It is generally accepted that Kentucky has the biggest and best group of fans in the country. How many other groups of fans camp out so far in advance for a seat at a glorified pep rally? How many treat the sport like a year-round obsession? How many flood message boards and comment fields and writers' inboxes with so much intensity, passion and endearing insanity?
In most places, save maybe the recognized geographic territories of North Carolina and Indiana, college basketball is allowed to breathe. In Kentucky, college basketball is oxygen itself.
It's safe to say, then, that the results of a study designed to figure out which college hoops team has the "best" fan base will likely make Kentucky fans angry. Because Kentucky isn't No. 1. Louisville is.
You can see the rest of the top 10 in a chart here. It goes like this: No. 2 Arizona, No. 3 Duke, No. 4 Arkansas, No. 5 North Carolina, No. 6 Texas, No. 7 Kentucky, No. 8 Syracuse, No. 9 Marquette, No. 10 Oklahoma State.
Before everyone freaks out -- and I admit it may be too late for that now -- this should be rage-inducing only up to the point that you don't understand the methodology Dr. Michael Lewis and Dr. Manish Tripathi used to calculate their findings. The two professors at Emory University's Goizueta Business School built a regression model "that predicts team revenues as a function of the team’s performance, as measured by winning rates and postseason success" to calculate "fan base quality [as] reflected in a school’s men’s basketball revenue relative to the team’s performance." The result is what Lewis and Tripathi call "Revenue Premium Brand Based Equity Rankings." In less business-speak terms, the two are basically comparing the durability of a program's revenue against the success it has had over the years.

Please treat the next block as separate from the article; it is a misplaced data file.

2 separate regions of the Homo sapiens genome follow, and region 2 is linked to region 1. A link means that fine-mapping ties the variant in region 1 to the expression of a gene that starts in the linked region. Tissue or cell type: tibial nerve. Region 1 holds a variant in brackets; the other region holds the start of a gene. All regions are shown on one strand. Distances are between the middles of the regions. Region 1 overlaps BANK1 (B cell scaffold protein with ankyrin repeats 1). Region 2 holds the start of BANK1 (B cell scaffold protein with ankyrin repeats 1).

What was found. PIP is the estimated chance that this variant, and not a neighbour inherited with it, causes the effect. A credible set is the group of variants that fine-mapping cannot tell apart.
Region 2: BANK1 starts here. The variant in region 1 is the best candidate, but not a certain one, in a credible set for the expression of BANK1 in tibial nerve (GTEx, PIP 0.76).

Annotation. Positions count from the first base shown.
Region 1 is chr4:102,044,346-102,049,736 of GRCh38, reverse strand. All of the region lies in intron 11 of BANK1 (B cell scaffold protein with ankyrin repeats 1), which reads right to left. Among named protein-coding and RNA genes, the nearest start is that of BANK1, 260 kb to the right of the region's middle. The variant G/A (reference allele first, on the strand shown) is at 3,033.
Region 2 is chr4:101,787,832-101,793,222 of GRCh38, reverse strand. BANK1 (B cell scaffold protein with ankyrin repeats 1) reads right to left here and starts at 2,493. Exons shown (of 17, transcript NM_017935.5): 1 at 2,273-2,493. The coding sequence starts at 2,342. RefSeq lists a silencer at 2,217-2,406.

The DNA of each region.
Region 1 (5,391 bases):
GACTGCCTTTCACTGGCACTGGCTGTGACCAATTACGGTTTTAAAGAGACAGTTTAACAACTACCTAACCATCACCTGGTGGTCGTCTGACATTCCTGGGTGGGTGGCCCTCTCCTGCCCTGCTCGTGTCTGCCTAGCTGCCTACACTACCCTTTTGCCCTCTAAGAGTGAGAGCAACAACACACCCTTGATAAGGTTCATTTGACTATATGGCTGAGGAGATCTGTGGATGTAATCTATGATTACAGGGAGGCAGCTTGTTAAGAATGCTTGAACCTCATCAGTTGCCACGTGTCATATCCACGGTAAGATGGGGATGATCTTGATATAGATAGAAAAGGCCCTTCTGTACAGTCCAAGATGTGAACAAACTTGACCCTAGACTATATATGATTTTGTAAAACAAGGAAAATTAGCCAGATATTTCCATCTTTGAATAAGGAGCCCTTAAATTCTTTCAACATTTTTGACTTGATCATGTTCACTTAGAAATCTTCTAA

That's why Louisville is No. 1. The Cardinals have huge revenues -- more than $40 million a year -- with projected profits between $23 million and $28 million. Louisville has hardly been a bottom-feeder over the years, but relative to their success -- even before the 2013 national title -- Cardinals fans keep their favorite program steadily flush with cash.
It's also why Arkansas is No. 4, three spots ahead of the Wildcats. We already know Arkansas has a great, dedicated, loyal fan base; relative to the (complete lack of) success the Razorbacks have had in recent years, that fan base looks like one of the most forgiving groups in the country. Lewis and Tripathi mention this dynamic in their post:
One possible point of controversy is that Arkansas rates higher than Kentucky. The key is that while both Arkansas and Kentucky receive outstanding support, Arkansas’ support occurs despite less on-court success. The other possible interpretation is that Kentucky tends to underprice and may collect less revenues than possible.
See, Kentucky fans? It's not that you aren't passionate. It's that your team is too good. And it's possible you've been getting the best value in college sports all along.
Outside of an academic context, in terms of sheer raw largesse (and in terms of presence in my all but abandoned inbox), Big Blue Nation is probably always going to be No. 1. It's hard to argue otherwise. But within a comparative revenue-based regression, things really do look different. Either way, I'm guessing UK fans will be happy to weigh in with their thoughts.